There is one thing that’s undeniable about having osteoarthritis in your knee: It makes you really not want to exercise. It’s no wonder! When a joint like your knee gets inflamed and painful, staying still can seem like the only thing that will reduce your discomfort. But it turns out, the less you move, the worse you’ll feel.
Exercise helps move fluid away from the joint, reducing inflammation and strengthening the muscles that help support your knee. This improves range of motion and reduces pain. While strength training is the most beneficial, light aerobic exercise and stretching need to be a part of your routine too.
1. Towel Roll Exercise
Sit on the floor with legs straight in front of you, arms behind you for support. Place a rolled up towel or yoga mat under one knee (the leg should feel like it’s at a 30 degree angle or so). Keeping the knee and toes pointed towards the ceiling and the knee touching the supporting roll, take two seconds to slowly straighten the leg. Hold for five seconds, then slowly lower (take another two seconds on the way down). That’s one rep.
Lie on the floor with both knees bent, arms at sides. Pushing through your heels, lift your hips off the ground until your torso makes a straight line from your shoulders to your knees. Pause and slowly return to start. That’s one rep.
3. Seated Knee Extension
Sit in a chair with a resistance band around one of the chair’s legs and an ankle on the same side as the chair. Slowly straighten your leg until it’s about 2/3 straight, hold for five seconds, and slowly return to start. That’s one rep.
4. Hamstring Stretch
Stretching keeps you flexible and improves your range of motion, or how far you can move your joints in certain directions. It also helps you lower your odds of pain and injuries.
Always warm up with a 5-minute walk first. Lie down when you’re ready to stretch your hamstring. Loop a bed sheet around your right foot. Use the sheet to help pull the straight leg up. Hold for 20 seconds, then lower the leg. Repeat twice. Then, switch legs.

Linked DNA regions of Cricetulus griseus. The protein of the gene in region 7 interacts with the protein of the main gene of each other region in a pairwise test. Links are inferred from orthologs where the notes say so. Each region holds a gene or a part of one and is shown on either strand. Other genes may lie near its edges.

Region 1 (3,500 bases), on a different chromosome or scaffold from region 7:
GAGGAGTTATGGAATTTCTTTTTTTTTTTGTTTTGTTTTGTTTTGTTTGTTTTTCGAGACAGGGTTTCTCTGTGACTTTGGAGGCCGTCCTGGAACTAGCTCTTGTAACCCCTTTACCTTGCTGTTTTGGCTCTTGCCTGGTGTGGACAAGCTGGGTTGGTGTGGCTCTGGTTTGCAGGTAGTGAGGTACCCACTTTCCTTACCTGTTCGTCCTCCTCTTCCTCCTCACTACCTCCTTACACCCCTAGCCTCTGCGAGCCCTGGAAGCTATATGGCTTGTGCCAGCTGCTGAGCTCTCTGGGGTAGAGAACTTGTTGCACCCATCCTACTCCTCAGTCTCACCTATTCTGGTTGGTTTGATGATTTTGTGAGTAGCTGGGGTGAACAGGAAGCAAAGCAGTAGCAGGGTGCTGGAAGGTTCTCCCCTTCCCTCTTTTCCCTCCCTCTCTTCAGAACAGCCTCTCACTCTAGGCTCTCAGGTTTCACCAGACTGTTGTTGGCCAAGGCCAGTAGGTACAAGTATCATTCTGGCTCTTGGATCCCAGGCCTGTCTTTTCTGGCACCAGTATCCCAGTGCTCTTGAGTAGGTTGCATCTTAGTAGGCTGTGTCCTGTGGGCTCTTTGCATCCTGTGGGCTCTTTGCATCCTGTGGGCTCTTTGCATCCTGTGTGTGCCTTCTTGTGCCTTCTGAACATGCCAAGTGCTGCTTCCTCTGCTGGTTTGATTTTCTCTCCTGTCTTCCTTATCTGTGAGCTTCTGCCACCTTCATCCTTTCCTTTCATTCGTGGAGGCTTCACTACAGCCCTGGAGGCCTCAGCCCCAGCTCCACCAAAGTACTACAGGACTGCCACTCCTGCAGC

5. Calf Stretch
Hold onto a wall or chair for balance. Bend your right leg. Step back with your left leg, and slowly straighten it behind you. Press your left heel toward the floor. You should feel the stretch in the calf of your back leg. Hold for 20 seconds. Repeat twice, then switch legs.
For more of a stretch, lean forward and bend the right knee deeper — but don’t let it go past your toes.
6. Pillow Squeeze
This move helps strengthen the inside of your legs to help support your knees.
- Lie on your back, both knees bent. Place a pillow between the knees.
- Squeeze your knees together, squishing the pillow between them. Hold for 5 seconds.
- Relax. Do two sets of 10 repetitions. Switch legs after each set.
- Too tough? You can also do this exercise while seated.
7. Ankle Pump Exercise
Ankle pumps are a small but effective exercise that strengthens your knee and ankles, improves your stability, and staves off dangerous conditions like blood clots. You do not need any equipment to complete them, and they have a myriad of benefits for both surgical and non-surgical patients.
- Sit with back straight against a chair and legs extended in front of you, spread slightly apart. (Can also be done in lying down position)
- Point your toes up so your soles are flat.
- Pretend you’re pressing down on the gas pedal of an automobile and point your toes down.
- Hold your toes in this stretch for a brief count of three to five seconds.
- Slowly return your toes so your foot is perpendicular to the floor.
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